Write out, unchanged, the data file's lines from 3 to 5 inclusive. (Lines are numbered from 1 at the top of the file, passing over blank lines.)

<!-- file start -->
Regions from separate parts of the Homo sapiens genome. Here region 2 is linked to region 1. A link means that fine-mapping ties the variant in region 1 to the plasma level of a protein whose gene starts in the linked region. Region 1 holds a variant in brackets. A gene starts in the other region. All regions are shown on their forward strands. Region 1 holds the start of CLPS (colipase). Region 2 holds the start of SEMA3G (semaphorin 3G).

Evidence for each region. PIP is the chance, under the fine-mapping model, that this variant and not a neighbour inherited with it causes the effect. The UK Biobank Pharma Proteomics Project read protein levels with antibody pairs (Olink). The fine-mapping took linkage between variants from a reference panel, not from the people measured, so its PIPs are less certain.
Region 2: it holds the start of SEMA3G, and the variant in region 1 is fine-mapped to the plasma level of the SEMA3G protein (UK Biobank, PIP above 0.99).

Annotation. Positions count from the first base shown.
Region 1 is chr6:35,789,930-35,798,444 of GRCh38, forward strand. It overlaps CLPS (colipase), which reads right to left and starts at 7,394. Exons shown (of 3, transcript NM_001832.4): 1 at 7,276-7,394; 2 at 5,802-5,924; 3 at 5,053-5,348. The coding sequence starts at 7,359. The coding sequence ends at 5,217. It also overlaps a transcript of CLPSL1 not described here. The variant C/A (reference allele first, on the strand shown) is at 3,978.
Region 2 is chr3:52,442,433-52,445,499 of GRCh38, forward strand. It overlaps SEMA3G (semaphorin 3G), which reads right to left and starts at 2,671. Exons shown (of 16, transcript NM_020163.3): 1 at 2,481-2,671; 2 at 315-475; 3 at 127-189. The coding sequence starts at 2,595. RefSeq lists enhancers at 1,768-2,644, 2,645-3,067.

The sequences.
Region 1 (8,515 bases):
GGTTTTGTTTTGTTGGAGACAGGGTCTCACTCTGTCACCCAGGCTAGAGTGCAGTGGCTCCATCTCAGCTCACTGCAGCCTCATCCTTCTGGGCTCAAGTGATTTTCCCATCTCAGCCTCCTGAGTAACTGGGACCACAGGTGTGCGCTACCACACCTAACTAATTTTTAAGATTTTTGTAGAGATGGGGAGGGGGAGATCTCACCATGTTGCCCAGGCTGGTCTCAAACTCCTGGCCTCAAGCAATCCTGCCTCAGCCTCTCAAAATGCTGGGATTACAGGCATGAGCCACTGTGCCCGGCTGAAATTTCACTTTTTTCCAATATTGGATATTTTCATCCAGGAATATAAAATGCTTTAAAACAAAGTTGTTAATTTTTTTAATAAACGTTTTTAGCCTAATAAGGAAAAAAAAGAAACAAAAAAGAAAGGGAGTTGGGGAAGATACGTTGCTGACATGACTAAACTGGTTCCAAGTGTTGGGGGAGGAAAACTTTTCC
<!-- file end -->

Region 2: it holds the start of SEMA3G, and the variant in region 1 is fine-mapped to the plasma level of the SEMA3G protein (UK Biobank, PIP above 0.99).

Annotation. Positions count from the first base shown.
Region 1 is chr6:35,789,930-35,798,444 of GRCh38, forward strand. It overlaps CLPS (colipase), which reads right to left and starts at 7,394. Exons shown (of 3, transcript NM_001832.4): 1 at 7,276-7,394; 2 at 5,802-5,924; 3 at 5,053-5,348. The coding sequence starts at 7,359. The coding sequence ends at 5,217. It also overlaps a transcript of CLPSL1 not described here. The variant C/A (reference allele first, on the strand shown) is at 3,978.